The Covid-19 situation in Ireland is currently “far worse” than at the end of November when the country reopened for Christmas, the Tánaiste has said.
Leo Varadkar told the weekly Fine Gael parliamentary party on Wednesday night that the recent rise in case numbers is a “definite cause of concern”.
The figures will be taken into account when the Government meets next week to decide whether to ease restrictions in early April, he said.
Last year, Level 5 measures were lifted on December 1st after a six-week lockdown, when the national 14-day incidence rate was 87 per 100,000. That rate now stands at 159.3, according to the National Public Health Emergency Team (Nphet).
Any easing of restrictions would emphasise outdoor activity, the Taoiseach separately informed the Fianna Fáil parliamentary party meeting on Wednesday night.
The Irish Times reports that Micheál Martin said a sharp increase in the number of people referred for Covid-19 testing has left Ireland’s progress in a “fragile” state.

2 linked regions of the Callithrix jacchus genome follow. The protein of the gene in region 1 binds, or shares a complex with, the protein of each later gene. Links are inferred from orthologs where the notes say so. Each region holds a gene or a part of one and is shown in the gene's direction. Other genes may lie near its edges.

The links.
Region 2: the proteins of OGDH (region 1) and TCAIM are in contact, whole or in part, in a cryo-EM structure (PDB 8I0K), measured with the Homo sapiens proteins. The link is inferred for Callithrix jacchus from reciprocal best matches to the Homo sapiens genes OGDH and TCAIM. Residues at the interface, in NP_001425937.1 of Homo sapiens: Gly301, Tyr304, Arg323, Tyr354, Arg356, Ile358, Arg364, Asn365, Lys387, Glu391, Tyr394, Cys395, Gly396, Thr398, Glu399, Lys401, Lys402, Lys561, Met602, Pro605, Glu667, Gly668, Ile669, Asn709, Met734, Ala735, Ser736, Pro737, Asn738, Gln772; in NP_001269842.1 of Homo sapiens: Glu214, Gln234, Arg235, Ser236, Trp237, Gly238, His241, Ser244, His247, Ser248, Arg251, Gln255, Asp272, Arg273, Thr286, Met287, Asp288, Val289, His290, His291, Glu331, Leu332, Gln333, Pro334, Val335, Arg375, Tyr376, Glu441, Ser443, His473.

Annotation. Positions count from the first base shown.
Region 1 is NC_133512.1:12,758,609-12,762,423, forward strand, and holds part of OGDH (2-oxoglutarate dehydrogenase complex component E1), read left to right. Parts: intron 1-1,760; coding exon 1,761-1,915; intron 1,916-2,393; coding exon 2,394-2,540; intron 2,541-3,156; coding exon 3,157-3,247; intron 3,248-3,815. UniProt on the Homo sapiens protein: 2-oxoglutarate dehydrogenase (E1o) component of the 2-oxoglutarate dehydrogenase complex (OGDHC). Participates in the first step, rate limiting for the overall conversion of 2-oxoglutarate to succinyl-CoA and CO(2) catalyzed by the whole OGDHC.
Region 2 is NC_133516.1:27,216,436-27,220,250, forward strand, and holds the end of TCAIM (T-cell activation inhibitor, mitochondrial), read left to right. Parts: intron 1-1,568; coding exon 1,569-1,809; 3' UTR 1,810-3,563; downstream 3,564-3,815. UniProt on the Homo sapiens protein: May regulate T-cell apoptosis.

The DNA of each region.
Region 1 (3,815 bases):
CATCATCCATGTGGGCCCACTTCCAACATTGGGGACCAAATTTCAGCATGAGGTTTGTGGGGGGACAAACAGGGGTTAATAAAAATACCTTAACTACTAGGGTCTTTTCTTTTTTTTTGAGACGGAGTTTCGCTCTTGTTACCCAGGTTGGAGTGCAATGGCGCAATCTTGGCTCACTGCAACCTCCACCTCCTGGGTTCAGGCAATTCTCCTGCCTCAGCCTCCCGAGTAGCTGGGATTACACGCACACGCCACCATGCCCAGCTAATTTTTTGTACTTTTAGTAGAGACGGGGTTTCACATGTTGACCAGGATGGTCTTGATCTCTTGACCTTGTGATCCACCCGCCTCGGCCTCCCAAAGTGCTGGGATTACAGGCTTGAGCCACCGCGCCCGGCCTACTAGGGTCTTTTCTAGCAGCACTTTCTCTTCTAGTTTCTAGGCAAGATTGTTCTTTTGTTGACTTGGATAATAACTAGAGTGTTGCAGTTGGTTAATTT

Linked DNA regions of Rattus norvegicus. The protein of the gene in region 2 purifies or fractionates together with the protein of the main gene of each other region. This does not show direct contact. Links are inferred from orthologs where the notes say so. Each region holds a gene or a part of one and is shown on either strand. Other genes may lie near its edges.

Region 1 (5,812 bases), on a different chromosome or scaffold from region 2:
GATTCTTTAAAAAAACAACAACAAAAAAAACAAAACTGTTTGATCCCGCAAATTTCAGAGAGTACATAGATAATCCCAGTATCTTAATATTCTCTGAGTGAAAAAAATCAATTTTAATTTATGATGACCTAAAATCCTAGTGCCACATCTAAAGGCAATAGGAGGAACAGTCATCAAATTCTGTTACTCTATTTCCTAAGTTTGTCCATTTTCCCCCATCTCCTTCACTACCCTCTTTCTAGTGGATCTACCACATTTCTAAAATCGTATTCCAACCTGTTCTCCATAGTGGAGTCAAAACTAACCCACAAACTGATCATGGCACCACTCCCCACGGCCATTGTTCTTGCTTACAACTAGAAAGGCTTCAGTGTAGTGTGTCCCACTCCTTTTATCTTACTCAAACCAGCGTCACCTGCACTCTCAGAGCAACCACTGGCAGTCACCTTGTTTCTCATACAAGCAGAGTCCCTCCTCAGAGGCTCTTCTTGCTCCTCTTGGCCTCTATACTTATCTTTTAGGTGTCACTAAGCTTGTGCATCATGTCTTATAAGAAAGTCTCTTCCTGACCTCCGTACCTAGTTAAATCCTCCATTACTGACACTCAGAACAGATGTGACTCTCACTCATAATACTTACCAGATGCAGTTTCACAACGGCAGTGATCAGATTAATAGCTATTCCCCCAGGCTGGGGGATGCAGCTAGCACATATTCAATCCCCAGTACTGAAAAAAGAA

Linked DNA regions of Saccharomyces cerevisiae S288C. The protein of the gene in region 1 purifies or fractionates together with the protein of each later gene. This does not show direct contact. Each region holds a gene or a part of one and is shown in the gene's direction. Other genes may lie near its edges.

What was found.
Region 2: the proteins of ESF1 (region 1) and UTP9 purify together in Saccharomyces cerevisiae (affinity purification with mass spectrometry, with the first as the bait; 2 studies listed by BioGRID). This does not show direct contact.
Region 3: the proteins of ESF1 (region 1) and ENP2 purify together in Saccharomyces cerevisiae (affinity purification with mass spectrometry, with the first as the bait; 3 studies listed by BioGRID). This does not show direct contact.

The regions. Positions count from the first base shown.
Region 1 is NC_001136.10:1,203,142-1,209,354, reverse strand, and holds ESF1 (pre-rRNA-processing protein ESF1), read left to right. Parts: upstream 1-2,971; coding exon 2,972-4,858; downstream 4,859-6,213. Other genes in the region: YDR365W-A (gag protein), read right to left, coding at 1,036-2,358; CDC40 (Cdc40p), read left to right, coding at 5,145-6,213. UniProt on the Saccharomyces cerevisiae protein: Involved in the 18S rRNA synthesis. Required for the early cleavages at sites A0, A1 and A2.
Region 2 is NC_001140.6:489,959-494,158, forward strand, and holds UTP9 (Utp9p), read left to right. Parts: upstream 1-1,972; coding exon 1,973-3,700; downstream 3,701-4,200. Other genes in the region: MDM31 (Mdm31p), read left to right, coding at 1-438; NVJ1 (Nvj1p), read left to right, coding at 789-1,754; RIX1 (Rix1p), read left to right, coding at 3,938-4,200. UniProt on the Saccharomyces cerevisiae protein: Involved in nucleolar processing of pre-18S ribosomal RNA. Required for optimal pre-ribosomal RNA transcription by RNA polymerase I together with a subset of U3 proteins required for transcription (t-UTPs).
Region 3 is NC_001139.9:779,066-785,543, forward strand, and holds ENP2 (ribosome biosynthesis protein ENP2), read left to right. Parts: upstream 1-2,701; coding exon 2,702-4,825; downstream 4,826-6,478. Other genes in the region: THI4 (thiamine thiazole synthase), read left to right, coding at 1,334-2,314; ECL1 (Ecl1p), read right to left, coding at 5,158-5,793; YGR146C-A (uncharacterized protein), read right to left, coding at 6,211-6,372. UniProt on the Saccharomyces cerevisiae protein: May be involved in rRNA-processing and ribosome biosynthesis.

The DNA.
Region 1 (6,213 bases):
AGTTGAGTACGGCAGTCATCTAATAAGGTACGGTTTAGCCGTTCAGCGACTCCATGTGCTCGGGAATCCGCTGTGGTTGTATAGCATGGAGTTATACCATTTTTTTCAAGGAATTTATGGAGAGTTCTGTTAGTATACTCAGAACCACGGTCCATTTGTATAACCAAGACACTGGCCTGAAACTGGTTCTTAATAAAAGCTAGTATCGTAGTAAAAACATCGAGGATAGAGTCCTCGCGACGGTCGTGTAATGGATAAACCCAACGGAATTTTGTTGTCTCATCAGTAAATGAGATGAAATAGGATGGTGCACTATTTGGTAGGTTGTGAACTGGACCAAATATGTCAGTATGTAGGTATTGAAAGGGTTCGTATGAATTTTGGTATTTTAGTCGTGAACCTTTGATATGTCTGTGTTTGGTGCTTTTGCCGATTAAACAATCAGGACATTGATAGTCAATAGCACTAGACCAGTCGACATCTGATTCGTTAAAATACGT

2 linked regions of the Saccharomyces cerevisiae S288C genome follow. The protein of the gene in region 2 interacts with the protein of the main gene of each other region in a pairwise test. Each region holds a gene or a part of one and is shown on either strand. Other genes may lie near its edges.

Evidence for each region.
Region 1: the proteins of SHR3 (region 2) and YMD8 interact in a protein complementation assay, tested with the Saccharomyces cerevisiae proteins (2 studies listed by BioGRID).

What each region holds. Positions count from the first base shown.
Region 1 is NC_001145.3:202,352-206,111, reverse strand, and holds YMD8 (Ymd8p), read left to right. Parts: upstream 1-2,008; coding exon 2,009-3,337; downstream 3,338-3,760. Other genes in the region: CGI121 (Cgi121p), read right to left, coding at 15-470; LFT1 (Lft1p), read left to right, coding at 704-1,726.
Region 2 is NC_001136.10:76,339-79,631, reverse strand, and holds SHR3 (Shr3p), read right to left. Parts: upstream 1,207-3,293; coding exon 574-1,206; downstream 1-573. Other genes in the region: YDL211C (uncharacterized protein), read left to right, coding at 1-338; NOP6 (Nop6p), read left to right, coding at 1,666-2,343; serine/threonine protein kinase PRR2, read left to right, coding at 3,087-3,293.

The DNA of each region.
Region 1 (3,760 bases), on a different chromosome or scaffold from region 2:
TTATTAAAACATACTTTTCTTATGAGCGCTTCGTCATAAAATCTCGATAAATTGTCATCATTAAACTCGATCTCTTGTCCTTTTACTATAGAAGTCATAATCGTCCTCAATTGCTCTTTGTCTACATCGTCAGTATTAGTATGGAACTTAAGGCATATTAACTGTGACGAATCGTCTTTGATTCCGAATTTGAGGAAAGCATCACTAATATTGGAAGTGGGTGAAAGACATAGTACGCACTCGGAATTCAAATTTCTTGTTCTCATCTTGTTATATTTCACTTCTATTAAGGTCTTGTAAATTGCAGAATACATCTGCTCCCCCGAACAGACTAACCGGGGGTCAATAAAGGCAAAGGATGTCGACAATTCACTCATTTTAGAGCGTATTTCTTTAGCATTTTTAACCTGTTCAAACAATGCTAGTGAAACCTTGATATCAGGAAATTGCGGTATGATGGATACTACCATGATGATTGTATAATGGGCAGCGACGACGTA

He expressed concern over a 42 per cent week-on-week increase in the numbers referred for testing on Tuesday.
Yesterday evening, Nphet confirmed 683 new cases of Covid-19 in the State, marking the ninth day that the seven-day average of new cases has increased since March 10th.
Despite this, both Mr Martin and Mr Varadkar came under pressure from party members at their parliamentary party meetings and faced calls to replace the national lockdown with localised restrictions.
The lifting of the 5km travel limit, a relaxation of rules on religious services and more certainty on when restrictions could be eased as vaccines supplies stabilised were also called for.
The Government is set to make a decision on the restrictions that will be in place after April 5th next Tuesday. Nphet on Wednesday deferred a key meeting on restrictions until next Monday, due to the changing situation in relation to Covid-19 data.